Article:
We see very little of Niander himself during the movie. His shadow looms over much of the plot, but his presence is kept secret, a meta-deification that reflects how little he interacts with the world at large. Although business is booming for the Apple of bio-mechanics, he has grander ambitions than making sure the human race can eat. He wants us to conquer, to go beyond this one measly planet and evolve and own the stars themselves. He believes with the replicants this is possible, but there’s a problem: he can only make so much and keeping Earth alive is taking practically all that he can make.
Enter 2049‘s main narrative crux – Deckard and Rachael, the blade runner and replicant couple we saw leaving together at the end of the first movie, had a child together. How exactly this happened, nobody is certain. The child is called a miracle early on by another replicant, and the film never moves beyond that descriptor. It’s an anomaly – a dangerous, wonderful anomaly. One can extrapolate that when Tyrell called Rachael an experiment, he meant it, and she was part of his testing for a new wave of Nexuses (what would become the 8s) and one of the results is that her body can reproduce. But as Tyrell is dead and the replicant/human civil war ended in a blackout that destroyed much of his records, the actual methods of whatever he was up to with Rachael is considered lost. Until Rachael’s remains are uncovered by K and the LAPD, that is, and Wallace finally has something concrete to analyze.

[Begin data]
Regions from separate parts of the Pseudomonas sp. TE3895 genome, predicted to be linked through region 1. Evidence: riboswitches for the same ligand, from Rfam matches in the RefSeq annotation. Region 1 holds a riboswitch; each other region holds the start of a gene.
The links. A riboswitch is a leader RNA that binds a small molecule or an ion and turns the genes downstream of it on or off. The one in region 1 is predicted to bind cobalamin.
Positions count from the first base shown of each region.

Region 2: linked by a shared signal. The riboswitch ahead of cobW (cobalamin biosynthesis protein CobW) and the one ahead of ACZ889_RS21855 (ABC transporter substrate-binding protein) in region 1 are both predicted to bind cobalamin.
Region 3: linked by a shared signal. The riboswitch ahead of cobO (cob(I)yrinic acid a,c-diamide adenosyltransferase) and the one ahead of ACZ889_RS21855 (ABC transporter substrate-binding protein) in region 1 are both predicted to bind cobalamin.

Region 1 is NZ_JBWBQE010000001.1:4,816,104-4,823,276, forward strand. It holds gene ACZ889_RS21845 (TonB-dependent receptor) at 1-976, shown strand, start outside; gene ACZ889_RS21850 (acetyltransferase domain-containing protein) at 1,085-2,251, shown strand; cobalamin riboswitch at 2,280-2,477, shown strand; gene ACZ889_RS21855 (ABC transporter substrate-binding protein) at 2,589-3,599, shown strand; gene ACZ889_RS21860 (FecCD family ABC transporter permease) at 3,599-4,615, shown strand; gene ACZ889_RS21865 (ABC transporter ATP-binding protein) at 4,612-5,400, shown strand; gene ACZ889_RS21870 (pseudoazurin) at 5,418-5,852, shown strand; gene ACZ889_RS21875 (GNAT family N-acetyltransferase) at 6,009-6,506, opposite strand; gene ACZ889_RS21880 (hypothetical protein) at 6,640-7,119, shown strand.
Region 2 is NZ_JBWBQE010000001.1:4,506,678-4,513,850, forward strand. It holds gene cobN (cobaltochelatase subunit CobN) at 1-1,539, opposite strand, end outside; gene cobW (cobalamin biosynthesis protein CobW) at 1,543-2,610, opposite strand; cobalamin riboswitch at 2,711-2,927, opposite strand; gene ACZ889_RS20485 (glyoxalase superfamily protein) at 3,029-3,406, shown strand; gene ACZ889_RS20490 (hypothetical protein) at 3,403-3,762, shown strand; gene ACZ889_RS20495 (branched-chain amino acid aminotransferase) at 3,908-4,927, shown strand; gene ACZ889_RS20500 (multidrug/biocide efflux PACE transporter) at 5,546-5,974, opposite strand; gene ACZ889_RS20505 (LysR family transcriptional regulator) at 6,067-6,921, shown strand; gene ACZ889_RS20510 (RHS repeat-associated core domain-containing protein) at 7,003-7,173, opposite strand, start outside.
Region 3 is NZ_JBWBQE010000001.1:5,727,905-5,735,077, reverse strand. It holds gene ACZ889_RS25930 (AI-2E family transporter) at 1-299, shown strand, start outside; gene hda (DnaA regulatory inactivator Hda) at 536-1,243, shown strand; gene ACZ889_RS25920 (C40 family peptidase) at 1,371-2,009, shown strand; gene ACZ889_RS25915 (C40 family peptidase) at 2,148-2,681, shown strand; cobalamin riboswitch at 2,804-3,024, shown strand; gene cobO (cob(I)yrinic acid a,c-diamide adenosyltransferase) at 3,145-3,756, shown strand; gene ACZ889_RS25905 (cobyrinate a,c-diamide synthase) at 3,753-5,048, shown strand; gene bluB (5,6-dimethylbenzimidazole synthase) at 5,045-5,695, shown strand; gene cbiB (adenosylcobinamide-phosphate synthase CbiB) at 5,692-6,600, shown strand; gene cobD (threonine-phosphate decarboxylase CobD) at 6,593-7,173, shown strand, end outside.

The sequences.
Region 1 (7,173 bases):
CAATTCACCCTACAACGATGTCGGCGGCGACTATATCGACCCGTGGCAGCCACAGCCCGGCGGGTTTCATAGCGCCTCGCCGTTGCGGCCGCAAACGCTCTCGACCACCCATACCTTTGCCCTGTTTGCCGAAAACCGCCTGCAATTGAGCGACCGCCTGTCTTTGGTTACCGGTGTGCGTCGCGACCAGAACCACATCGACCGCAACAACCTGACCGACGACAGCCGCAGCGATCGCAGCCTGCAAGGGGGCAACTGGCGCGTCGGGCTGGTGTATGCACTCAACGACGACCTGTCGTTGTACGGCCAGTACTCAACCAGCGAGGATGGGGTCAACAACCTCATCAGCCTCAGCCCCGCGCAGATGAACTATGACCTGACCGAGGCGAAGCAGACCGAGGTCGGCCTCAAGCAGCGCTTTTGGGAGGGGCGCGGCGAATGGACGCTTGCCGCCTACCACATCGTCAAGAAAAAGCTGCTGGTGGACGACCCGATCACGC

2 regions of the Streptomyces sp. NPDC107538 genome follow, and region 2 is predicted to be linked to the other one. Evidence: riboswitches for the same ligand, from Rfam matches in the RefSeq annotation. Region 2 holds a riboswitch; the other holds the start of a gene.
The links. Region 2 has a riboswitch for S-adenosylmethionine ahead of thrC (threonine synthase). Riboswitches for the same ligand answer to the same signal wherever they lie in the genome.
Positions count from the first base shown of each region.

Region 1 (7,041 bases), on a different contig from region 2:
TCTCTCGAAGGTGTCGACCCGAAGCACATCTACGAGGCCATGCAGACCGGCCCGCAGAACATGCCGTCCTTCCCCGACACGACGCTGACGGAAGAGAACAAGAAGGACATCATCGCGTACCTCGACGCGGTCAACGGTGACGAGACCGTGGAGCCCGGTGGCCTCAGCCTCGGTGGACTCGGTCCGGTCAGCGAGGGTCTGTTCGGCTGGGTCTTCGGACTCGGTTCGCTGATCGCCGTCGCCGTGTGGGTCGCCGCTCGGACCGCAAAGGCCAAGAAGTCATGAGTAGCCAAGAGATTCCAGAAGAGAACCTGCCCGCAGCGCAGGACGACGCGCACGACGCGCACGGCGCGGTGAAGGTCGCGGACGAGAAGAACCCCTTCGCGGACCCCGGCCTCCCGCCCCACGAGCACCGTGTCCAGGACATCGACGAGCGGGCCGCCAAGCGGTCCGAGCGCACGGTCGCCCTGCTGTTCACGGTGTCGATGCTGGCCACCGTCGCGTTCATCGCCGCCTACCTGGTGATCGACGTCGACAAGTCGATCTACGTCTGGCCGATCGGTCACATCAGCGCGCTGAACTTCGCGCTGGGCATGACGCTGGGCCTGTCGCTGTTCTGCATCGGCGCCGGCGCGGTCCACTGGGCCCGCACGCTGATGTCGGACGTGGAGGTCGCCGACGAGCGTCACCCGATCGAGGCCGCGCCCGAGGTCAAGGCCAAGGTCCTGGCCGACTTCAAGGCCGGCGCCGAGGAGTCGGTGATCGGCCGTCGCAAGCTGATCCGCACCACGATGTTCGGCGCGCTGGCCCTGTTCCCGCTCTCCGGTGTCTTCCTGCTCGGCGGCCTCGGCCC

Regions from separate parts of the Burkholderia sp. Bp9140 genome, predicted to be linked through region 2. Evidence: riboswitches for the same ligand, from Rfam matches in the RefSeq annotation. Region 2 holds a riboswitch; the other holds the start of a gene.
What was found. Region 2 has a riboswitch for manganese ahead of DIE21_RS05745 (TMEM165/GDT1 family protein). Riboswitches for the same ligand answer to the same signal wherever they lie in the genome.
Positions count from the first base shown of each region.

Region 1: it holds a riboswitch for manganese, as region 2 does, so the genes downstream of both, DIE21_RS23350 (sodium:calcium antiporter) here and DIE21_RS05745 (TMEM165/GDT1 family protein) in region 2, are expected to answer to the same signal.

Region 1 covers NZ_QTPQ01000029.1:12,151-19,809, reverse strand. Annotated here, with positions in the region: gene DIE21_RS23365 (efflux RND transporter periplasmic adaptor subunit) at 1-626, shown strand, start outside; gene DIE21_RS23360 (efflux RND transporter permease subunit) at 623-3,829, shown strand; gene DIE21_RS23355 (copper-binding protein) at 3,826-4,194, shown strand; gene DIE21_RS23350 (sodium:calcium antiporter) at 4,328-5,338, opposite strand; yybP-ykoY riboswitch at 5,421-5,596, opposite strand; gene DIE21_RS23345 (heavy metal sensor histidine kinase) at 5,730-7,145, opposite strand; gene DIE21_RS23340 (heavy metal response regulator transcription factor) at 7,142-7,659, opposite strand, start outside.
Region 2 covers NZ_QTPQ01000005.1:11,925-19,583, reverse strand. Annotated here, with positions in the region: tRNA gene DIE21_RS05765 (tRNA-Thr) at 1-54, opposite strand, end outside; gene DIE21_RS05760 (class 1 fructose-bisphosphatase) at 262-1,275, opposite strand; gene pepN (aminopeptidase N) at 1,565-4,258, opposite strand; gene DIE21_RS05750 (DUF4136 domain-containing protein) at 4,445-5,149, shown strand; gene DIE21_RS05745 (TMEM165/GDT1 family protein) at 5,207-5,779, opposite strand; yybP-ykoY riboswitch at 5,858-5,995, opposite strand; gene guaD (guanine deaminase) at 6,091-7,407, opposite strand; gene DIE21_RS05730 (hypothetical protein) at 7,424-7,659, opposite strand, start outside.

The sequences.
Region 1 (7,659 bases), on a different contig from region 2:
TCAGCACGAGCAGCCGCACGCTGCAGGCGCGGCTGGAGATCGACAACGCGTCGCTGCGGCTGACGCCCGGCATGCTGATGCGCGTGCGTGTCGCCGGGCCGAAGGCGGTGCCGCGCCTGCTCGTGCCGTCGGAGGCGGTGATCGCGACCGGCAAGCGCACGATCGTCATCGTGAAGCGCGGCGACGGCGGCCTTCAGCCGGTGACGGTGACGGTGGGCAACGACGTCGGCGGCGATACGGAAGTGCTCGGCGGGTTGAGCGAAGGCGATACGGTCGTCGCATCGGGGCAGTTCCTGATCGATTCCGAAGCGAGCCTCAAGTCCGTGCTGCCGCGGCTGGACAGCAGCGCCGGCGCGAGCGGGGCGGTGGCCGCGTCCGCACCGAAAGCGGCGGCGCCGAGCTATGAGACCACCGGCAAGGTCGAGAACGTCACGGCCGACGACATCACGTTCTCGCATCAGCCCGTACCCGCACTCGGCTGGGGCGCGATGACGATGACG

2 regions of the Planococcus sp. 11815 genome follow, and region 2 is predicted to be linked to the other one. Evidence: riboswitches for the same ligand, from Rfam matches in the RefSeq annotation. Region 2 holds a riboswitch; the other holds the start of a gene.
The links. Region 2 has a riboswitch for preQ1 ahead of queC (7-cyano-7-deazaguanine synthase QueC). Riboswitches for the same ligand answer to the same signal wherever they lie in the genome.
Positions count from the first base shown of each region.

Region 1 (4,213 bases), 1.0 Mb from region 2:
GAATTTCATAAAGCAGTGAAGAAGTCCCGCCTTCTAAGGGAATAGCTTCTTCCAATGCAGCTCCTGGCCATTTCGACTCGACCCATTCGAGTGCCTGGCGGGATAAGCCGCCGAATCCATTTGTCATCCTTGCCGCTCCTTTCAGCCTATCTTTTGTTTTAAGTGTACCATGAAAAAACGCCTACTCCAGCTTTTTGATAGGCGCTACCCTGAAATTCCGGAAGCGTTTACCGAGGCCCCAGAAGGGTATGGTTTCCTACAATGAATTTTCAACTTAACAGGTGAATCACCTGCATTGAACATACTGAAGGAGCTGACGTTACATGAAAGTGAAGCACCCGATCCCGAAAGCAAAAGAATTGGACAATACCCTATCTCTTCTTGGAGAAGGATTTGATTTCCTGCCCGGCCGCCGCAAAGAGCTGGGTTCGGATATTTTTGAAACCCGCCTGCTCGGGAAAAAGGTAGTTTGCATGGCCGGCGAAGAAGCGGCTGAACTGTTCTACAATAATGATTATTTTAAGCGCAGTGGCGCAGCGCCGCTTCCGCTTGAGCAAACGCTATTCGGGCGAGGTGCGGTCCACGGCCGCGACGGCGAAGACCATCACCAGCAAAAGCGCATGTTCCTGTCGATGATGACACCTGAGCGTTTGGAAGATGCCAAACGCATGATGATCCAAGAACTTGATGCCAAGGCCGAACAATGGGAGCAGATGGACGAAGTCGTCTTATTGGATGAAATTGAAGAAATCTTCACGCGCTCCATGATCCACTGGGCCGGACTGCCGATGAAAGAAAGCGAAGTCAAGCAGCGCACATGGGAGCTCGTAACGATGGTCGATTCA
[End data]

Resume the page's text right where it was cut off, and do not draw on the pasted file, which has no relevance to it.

Niander is bored by the processes of simple supply and demand. His empire is as big as it’s going to get – Wallace Corp. headquarters dwarf Los Angeles – and he knows he’s now in the rigor of manufacturing. Maximum capacity has been reached and there’s no further expansion that can be done unless he figures out how to make replicants replicate on their own. If he can do that, suddenly his forces are endless and he can lead us to new frontiers unimaginable.